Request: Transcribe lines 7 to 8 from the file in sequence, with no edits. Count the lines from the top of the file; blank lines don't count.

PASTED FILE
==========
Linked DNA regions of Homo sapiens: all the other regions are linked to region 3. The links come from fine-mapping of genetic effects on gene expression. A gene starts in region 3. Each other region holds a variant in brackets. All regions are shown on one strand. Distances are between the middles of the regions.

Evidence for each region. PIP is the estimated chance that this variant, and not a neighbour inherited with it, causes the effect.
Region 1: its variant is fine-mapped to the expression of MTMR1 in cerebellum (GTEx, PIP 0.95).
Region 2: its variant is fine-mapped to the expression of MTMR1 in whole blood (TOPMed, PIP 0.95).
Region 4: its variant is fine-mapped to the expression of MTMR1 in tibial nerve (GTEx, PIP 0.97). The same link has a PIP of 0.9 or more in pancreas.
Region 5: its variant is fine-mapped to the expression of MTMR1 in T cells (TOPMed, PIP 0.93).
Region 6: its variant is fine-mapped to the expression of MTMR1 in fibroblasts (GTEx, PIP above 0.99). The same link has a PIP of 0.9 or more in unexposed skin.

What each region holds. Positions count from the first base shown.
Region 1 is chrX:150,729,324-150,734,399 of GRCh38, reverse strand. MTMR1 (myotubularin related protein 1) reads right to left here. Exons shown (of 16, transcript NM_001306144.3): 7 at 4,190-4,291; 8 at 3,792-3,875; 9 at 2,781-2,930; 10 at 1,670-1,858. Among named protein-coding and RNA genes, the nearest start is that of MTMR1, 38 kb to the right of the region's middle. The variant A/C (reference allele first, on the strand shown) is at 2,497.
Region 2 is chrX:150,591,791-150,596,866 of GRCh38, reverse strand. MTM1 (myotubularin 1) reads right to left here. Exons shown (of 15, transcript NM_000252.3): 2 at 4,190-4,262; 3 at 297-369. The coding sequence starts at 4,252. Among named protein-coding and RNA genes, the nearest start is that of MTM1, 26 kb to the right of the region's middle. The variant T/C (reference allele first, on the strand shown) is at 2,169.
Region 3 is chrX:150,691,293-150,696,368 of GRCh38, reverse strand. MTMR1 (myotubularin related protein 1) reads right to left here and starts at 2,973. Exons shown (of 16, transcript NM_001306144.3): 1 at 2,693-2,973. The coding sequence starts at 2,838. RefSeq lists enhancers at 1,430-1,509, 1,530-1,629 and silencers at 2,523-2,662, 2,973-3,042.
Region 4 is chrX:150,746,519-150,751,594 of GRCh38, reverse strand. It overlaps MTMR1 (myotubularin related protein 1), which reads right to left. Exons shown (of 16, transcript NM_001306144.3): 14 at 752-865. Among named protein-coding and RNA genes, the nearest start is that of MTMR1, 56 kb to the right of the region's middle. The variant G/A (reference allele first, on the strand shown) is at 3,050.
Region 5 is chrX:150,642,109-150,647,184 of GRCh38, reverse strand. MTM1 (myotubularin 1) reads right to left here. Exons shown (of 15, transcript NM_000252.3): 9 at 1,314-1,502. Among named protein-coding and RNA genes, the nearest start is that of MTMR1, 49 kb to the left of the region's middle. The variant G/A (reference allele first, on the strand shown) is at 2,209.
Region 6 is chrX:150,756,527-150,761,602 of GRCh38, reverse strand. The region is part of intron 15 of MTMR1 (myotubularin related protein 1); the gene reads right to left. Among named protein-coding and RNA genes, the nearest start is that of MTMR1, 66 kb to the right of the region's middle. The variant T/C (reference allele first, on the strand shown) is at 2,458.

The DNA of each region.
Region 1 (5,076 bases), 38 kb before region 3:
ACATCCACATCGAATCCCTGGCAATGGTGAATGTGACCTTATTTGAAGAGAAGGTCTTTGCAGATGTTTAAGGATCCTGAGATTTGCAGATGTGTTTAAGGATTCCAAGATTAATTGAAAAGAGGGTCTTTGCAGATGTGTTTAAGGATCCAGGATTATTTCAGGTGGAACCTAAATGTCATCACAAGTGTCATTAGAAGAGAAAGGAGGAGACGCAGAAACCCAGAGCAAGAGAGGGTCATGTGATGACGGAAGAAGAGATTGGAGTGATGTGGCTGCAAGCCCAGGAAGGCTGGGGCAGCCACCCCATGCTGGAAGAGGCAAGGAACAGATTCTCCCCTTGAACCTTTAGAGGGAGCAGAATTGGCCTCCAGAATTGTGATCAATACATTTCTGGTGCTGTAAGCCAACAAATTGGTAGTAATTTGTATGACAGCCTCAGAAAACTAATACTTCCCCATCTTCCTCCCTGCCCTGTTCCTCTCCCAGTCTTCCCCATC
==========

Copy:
Region 6: its variant is fine-mapped to the expression of MTMR1 in fibroblasts (GTEx, PIP above 0.99). The same link has a PIP of 0.9 or more in unexposed skin.

What each region holds. Positions count from the first base shown.